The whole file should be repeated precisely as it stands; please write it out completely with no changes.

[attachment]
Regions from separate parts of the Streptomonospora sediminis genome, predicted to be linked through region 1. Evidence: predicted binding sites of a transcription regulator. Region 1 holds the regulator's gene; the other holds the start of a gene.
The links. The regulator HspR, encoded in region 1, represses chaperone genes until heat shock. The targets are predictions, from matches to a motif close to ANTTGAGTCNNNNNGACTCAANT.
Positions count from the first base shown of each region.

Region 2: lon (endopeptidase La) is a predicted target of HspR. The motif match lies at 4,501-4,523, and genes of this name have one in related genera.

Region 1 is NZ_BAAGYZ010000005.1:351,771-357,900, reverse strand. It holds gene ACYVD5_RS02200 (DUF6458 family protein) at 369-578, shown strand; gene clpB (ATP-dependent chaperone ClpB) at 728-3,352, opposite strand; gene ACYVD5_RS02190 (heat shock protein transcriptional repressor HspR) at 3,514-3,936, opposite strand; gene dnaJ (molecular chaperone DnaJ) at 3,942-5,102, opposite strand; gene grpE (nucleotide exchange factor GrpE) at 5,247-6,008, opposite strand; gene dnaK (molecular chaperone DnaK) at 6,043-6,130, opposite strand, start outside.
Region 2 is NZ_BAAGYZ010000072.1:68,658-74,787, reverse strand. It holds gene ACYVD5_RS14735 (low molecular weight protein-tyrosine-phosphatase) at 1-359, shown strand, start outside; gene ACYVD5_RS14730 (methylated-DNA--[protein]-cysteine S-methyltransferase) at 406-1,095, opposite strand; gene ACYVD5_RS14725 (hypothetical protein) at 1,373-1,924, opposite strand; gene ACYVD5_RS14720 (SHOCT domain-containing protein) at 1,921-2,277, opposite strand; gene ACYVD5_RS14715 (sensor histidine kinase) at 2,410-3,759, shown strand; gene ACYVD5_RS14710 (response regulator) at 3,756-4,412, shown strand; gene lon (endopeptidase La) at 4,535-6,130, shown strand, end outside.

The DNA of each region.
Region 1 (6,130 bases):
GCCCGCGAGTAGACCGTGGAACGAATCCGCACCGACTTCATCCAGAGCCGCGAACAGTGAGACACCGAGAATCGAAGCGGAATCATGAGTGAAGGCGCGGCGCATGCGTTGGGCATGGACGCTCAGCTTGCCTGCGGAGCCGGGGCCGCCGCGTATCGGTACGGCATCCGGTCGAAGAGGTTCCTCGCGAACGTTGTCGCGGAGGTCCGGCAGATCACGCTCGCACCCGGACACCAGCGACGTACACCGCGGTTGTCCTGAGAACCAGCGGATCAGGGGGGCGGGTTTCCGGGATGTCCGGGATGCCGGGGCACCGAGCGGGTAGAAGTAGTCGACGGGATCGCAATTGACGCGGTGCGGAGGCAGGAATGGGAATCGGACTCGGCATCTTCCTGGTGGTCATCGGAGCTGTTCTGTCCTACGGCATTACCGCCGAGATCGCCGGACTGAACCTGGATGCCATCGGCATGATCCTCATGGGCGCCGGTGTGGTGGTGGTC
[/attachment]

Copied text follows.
Regions from separate parts of the Streptomonospora sediminis genome, predicted to be linked through region 1. Evidence: predicted binding sites of a transcription regulator. Region 1 holds the regulator's gene; the other holds the start of a gene.
The links. The regulator HspR, encoded in region 1, represses chaperone genes until heat shock. The targets are predictions, from matches to a motif close to ANTTGAGTCNNNNNGACTCAANT.
Positions count from the first base shown of each region.

Region 2: lon (endopeptidase La) is a predicted target of HspR. The motif match lies at 4,501-4,523, and genes of this name have one in related genera.

Region 1 is NZ_BAAGYZ010000005.1:351,771-357,900, reverse strand. It holds gene ACYVD5_RS02200 (DUF6458 family protein) at 369-578, shown strand; gene clpB (ATP-dependent chaperone ClpB) at 728-3,352, opposite strand; gene ACYVD5_RS02190 (heat shock protein transcriptional repressor HspR) at 3,514-3,936, opposite strand; gene dnaJ (molecular chaperone DnaJ) at 3,942-5,102, opposite strand; gene grpE (nucleotide exchange factor GrpE) at 5,247-6,008, opposite strand; gene dnaK (molecular chaperone DnaK) at 6,043-6,130, opposite strand, start outside.
Region 2 is NZ_BAAGYZ010000072.1:68,658-74,787, reverse strand. It holds gene ACYVD5_RS14735 (low molecular weight protein-tyrosine-phosphatase) at 1-359, shown strand, start outside; gene ACYVD5_RS14730 (methylated-DNA--[protein]-cysteine S-methyltransferase) at 406-1,095, opposite strand; gene ACYVD5_RS14725 (hypothetical protein) at 1,373-1,924, opposite strand; gene ACYVD5_RS14720 (SHOCT domain-containing protein) at 1,921-2,277, opposite strand; gene ACYVD5_RS14715 (sensor histidine kinase) at 2,410-3,759, shown strand; gene ACYVD5_RS14710 (response regulator) at 3,756-4,412, shown strand; gene lon (endopeptidase La) at 4,535-6,130, shown strand, end outside.

The DNA of each region.
Region 1 (6,130 bases):
GCCCGCGAGTAGACCGTGGAACGAATCCGCACCGACTTCATCCAGAGCCGCGAACAGTGAGACACCGAGAATCGAAGCGGAATCATGAGTGAAGGCGCGGCGCATGCGTTGGGCATGGACGCTCAGCTTGCCTGCGGAGCCGGGGCCGCCGCGTATCGGTACGGCATCCGGTCGAAGAGGTTCCTCGCGAACGTTGTCGCGGAGGTCCGGCAGATCACGCTCGCACCCGGACACCAGCGACGTACACCGCGGTTGTCCTGAGAACCAGCGGATCAGGGGGGCGGGTTTCCGGGATGTCCGGGATGCCGGGGCACCGAGCGGGTAGAAGTAGTCGACGGGATCGCAATTGACGCGGTGCGGAGGCAGGAATGGGAATCGGACTCGGCATCTTCCTGGTGGTCATCGGAGCTGTTCTGTCCTACGGCATTACCGCCGAGATCGCCGGACTGAACCTGGATGCCATCGGCATGATCCTCATGGGCGCCGGTGTGGTGGTGGTC